The highlight crossovers, the jaw-dropping plays, the swagger of a winner, and most of all, the presence of a veteran – these are the things that many people think of when it comes to two-time NBA All-Star Baron Davis.
And who can blame them? He was dunking on big men long before Russel Westbrook. He was dishing out dazzling passes long before Chris Paul. He was stunning defenders with his crossovers long before Kyrie Irving. He was dropping threes and clutch shots long before Stephen Curry. Despite the younger generation not being all too familiar with his name – it is undeniable that Davis dominated the NBA in his prime.
However, as part of the New York Knicks in 2011, Davis tore his ACL, MCL, and patellar tendon in a layup gone horribly wrong in an intense playoff game against the Miami Heat. The damage was so severe that doctors feared he would need extensive therapy and rehab after healing up if he ever hoped to walk normally again. As he was wheeled out of the arena on a stretcher, most people thought he was done.
Earlier this year, Davis shocked the world as he signed a contract to play in the NBA’s Developmental League. When many thought that his name had already been relegated to nostalgia, Davis was determined to prove them wrong, getting himself in the shape to compete in the NBA once more.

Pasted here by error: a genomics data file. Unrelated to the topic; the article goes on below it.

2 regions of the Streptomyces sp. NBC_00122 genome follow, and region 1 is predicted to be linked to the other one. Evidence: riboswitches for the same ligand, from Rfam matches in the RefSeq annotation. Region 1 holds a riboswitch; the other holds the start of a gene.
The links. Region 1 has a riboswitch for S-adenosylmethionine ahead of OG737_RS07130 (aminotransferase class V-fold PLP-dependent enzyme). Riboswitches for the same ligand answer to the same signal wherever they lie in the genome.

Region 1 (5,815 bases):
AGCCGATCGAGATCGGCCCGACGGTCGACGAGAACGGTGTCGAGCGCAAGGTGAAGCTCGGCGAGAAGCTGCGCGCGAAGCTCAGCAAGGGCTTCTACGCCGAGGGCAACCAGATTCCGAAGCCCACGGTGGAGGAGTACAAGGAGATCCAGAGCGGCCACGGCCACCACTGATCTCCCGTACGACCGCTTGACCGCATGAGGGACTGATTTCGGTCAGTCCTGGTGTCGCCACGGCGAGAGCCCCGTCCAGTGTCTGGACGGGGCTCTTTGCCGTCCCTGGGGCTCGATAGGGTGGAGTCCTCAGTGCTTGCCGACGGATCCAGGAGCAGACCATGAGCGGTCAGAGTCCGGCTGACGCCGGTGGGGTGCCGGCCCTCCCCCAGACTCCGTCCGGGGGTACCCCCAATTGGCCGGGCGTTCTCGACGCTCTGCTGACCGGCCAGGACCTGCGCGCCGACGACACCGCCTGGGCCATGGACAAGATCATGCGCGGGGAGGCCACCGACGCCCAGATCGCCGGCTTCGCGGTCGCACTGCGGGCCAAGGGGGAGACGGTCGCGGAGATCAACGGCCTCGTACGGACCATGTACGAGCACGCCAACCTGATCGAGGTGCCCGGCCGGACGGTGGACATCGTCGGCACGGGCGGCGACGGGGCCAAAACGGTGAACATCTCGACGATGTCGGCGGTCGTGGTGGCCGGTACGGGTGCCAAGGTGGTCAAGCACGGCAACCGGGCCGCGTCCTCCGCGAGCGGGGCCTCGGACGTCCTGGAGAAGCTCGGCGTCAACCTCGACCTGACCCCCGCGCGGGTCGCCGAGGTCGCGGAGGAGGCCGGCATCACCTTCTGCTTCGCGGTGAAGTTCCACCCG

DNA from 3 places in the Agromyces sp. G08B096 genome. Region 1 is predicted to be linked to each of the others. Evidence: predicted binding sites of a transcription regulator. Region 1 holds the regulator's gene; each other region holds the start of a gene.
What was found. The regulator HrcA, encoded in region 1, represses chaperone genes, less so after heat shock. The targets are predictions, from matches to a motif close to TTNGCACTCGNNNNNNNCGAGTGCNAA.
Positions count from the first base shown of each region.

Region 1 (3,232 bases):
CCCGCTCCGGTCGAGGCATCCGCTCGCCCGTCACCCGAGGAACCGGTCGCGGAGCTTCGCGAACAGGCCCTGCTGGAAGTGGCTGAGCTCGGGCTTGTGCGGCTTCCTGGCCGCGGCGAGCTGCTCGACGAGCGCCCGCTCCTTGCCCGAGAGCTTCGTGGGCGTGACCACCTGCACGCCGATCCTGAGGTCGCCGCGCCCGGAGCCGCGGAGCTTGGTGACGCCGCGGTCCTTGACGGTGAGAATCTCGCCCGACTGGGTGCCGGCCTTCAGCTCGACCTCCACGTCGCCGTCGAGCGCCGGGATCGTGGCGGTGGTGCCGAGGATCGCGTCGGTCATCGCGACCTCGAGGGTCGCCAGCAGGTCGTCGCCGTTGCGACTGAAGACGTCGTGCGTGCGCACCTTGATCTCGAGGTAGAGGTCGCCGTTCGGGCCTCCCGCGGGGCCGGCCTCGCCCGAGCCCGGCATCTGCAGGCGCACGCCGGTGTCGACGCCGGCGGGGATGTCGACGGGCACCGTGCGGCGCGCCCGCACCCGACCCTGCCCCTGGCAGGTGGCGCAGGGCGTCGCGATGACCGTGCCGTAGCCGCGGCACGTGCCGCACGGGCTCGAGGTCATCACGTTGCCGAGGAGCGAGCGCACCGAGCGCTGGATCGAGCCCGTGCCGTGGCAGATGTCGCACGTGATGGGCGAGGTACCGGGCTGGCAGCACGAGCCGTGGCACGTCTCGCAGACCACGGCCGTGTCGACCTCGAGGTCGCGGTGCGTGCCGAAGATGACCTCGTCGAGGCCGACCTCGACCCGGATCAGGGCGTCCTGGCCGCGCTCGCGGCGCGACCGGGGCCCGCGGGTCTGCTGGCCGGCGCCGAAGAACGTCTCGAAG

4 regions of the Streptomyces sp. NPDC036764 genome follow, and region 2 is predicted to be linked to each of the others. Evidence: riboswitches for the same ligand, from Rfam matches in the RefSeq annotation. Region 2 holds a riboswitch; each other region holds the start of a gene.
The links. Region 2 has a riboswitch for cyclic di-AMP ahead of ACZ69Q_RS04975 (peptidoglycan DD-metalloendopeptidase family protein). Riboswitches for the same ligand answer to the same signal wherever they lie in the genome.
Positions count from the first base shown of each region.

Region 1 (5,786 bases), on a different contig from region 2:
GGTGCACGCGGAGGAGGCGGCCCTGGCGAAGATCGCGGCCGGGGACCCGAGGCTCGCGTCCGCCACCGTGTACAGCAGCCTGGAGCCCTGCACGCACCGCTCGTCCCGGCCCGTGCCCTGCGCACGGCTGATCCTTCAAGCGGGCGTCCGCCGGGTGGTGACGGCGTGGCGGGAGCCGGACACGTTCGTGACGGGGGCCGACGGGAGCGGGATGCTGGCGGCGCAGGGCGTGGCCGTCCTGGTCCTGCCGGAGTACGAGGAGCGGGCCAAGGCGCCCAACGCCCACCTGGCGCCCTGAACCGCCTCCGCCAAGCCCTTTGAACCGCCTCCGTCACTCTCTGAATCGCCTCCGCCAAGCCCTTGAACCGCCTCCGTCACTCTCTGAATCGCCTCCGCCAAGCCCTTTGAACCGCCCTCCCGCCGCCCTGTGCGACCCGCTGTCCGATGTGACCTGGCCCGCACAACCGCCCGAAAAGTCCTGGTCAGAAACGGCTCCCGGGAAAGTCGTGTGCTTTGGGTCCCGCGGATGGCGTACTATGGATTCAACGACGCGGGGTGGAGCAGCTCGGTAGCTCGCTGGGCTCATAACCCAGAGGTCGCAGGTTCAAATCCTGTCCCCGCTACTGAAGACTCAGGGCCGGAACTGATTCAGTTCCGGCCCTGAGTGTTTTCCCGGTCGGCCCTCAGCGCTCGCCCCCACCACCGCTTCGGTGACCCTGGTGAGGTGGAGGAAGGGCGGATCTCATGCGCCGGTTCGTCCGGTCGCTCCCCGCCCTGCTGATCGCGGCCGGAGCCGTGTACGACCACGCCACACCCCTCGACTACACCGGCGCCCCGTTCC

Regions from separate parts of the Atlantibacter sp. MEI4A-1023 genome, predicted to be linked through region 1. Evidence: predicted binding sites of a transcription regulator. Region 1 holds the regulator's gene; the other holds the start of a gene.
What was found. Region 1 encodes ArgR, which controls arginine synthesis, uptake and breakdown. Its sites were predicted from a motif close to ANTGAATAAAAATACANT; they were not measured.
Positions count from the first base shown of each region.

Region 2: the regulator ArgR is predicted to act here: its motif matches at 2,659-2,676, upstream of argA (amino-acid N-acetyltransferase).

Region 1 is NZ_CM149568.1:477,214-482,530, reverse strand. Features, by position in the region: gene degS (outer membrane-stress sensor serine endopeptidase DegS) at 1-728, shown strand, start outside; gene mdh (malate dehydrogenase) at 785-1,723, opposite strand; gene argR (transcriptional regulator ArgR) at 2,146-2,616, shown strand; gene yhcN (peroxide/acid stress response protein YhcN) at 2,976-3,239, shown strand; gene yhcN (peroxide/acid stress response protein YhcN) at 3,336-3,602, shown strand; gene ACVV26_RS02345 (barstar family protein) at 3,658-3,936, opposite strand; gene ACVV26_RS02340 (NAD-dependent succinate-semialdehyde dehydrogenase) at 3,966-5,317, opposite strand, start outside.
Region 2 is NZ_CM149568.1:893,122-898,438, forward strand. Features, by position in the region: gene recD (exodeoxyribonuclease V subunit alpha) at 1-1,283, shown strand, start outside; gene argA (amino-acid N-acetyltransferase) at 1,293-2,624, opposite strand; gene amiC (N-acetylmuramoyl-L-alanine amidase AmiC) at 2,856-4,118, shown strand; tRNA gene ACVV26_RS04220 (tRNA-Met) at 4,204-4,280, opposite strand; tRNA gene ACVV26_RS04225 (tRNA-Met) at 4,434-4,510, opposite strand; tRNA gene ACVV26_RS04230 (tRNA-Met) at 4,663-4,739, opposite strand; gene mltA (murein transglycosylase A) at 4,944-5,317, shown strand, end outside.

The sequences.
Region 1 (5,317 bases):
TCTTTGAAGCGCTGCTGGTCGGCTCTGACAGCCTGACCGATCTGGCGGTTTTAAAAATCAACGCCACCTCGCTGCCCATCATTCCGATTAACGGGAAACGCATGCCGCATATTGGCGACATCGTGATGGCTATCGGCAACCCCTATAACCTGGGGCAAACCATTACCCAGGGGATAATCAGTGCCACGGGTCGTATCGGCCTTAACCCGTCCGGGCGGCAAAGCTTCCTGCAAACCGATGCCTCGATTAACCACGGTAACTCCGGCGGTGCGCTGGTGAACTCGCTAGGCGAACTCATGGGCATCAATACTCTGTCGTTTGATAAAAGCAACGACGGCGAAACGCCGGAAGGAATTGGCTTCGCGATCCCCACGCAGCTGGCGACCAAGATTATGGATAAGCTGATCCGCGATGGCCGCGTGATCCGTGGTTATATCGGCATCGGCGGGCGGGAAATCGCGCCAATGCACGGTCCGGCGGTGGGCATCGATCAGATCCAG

“I was laughing,” said former teammate Ryan Hollins when Davis first heard about his comeback plan. “I thought, ‘He’s not serious about this.’ That first day in the gym, I was blown away. He was in better shape than when I played with him in Cleveland.”
Davis has worked out with numerous basketball figures to gauge his current capabilities and track his improvements, including the likes of Matt Barnes, Chris Paul, and James Wright, a point guard from LA who has had a decade-long career between the NBA D-League and teams overseas.
“When I saw him when we first started working out and he said he was coming back, it was like, ‘Uhhh, it’s going to be tough.’,” recalled Wright. “But every day he’d say to me, ‘I’m getting closer.’ Then I heard about all the extra stuff he was doing, I was like, ‘You’re going overboard.’ In his position, you have to go overboard. I’ve got a whole different respect for his game.”
What many might have forgotten, or perhaps, not known, is that Davis once tore his ACL on his left knee as a freshman in UCLA. He bounced back to become the third pick in the 1999 NBA draft and became a star that many valued for his leadership and motivational skills. However, for Davis, his return is not about being back in the spotlight – it’s about his never-ending passion for the game.
“I don’t have to start or save the world, be the guy I had to be before,” said Davis. “I can just come in and be a key component. How many teams have a true point guard, a real playmaker coming off the bench?”
No one knows when we will see Davis back on the hardwood courts or if will we ever see him dominate games like he did in the past. However, one thing is for sure – if and when that time comes, we will witness the return of one of the game’s greatest players.